Nrich – Estimating Angles
I have I have been very happily distracted playing mathematical games today! It all started when I wanted to find a good resource for estimating angles which Year 7 will be studying this week. My favourite is this from Nrich. I like the incentive of scoring more points for greater accuracy and the fact that like all Nrich games there is an option to display full screen which is excellent for the interactive whiteboard.
This in turn reminded me that I wanted to do a little housekeeping on my Maths Games blog – which is basically just a collection of favourites – many from Nrich.
Find the Factors – Iva Sallay
This is still a work in progress but I have removed outdated links and reorganised pages. I have added a Geometry page for example to remind me about the angle estimation interactive from Nrich.
I discovered Iva Sallay’s rather nice Find the Factors puzzles not long ago so added a post on that and also included it on the Puzzles Page. Note the other favourites there – I do like the Set Game which is still published every day in The New York Times.
C1 Revision Resource – TES
A games format always makes a change for revision. Have a look at this rather nice resource on TES for C1 revision (C1 is the first module on the UK A Level qualification – age 16-18). This uses Mark E Damon’s template which could easily be adapted for other topics.
There are some games templates available from the links below for those of you who may wish to create your own resources.
PowerPoint Games – from encw.edu/Edgames.
Game Templates (note that these are free for non-commercial use – see About).
If you are searching for problems and activities for your Mathematics lesson or perhaps for homework where do you start? The Problems and Activities page (one of the I’m Looking For…. series) aims to help by providing some great places to look. I have recently updated the page and checked all links are working.
Teachit Maths KS3 Percentages code breaker
An important addition is the Teachit Maths site which though a subscription site offers its entire collection of activities as pdfs free. I have found many high quality resources here for all ages. Look at this activity on quadratic functions for example – this should really help understanding.
One of the suggestions for activities is to give students a diagram and ask them what the question is! This post has been updated with the addition of some great MEI resources, GCSE starters and from Bernard Matthews – the use of pictures in A Level trigonometry.
Hopefully – plenty of suggestions to keep your students busy – and learning!
Both students and parents often ask where they can find more questions to practise. I thought I would compile a list of my favourites in one place so have put the list in this post on Mathematics for Students. I have referred to all these before but thought it would be useful to have them in place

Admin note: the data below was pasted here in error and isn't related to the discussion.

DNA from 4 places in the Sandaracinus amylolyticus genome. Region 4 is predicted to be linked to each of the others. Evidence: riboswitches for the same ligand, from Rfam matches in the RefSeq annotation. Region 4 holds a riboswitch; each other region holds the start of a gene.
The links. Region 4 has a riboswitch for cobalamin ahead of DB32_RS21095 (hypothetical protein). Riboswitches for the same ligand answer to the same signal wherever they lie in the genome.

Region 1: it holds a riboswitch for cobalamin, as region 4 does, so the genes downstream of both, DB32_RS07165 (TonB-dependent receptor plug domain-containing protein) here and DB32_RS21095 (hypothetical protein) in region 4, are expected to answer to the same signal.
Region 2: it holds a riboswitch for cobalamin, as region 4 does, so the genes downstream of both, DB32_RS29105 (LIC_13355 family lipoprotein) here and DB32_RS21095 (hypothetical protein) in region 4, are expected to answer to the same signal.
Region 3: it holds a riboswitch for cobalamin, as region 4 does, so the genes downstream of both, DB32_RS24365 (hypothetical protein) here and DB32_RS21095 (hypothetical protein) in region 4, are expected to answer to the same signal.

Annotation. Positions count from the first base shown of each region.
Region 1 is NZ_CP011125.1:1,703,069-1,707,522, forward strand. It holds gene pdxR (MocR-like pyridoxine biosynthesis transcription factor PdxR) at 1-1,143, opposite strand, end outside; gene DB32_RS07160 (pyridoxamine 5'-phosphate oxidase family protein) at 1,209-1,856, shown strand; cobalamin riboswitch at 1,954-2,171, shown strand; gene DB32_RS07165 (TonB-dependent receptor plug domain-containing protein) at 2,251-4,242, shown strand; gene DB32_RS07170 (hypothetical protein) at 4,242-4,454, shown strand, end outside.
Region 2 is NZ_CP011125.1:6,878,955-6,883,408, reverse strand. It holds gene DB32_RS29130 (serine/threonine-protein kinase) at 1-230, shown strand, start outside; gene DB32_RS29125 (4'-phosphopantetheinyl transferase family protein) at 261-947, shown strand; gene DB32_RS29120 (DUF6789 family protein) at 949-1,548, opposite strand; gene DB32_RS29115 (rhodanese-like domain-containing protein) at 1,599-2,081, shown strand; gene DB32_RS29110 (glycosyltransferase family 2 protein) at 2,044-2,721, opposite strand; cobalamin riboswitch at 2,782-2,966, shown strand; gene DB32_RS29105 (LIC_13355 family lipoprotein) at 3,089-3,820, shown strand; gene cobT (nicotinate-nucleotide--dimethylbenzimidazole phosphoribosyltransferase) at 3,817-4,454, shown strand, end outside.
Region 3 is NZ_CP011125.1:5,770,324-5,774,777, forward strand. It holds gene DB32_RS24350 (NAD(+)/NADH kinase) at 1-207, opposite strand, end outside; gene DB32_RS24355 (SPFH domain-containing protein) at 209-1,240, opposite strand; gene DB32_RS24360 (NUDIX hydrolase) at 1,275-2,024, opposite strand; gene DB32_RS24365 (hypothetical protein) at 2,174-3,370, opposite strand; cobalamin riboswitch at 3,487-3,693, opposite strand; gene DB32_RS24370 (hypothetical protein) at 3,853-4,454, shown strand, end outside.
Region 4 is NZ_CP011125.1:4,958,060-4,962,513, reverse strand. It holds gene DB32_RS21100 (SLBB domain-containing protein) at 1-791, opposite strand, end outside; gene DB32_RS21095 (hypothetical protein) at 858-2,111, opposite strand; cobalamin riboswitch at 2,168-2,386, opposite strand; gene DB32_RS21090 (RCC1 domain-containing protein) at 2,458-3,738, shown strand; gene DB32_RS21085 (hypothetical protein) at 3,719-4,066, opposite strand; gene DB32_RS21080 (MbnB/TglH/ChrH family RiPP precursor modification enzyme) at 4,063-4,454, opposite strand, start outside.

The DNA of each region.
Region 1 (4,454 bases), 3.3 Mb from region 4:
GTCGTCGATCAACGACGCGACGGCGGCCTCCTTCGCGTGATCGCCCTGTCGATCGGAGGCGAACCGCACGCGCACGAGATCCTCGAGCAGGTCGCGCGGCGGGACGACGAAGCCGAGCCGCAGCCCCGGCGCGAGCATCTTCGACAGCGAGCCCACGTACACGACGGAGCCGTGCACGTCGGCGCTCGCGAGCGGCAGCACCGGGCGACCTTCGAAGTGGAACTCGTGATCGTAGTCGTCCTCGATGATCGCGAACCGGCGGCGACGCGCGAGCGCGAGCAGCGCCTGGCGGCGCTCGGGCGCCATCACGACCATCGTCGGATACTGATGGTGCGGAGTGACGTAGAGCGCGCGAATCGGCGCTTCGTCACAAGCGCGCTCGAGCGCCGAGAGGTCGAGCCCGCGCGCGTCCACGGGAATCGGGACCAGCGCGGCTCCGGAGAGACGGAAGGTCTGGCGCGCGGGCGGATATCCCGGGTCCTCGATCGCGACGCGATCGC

Note that a great new feature on Craig Barton’s and Simon Woodhead’s diagnosticquestions.com (see these posts for further information on this outstanding site) is the facility to generate a pdf worksheet of any quiz you create. The worksheet includes space for students to write their explanations of why they chose the answer, and why the other answers are wrong. Diagnostic Questions example worksheet
Happy 2014 (using geoGreeting) (Click on the image).
A revised and updated New Year resolutions for Mathematics teachers will be published on Saturday Jan 4th. In the meantime, check some number properties for 2014 and think about playing the 2014 Year Game with your students.
From Tanya Khovanova’s Number Gossip we see that 2014 has the above properties; the various properties discussed here could make an interesting series of starters; even though number bases are not on any specification I think they are well worth investigating – why stick to base 10?! Checking WolframAlpha for properties of 2014 (and a reminder that you can precede any WolframAlpha query with handwritten for a less formal font and diagrams) we can see various properties including the binary form confirming the fact that 2014 is odious.
Your students might like the Math Forum Year Game. How many numbers from 1 to 100 can you generate using the digits of 2014? Unlike Countdown which uses only the four operations and brackets, additional operations are allowed – but see the detailed rules.
As is traditional for bloggers at this time of year – these are the Top 20 Posts of 2013.
The wonderful people at WordPress sent me an annual report for this blog, I quote:
The Louvre Museum has 8.5 million visitors per year. This blog was viewed about 120,000 times in 2013. If it were an exhibit at the Louvre Museum, it would take about 5 days for that many people to see it.
So thank you so much for reading and wishing everyone a very happy 2014.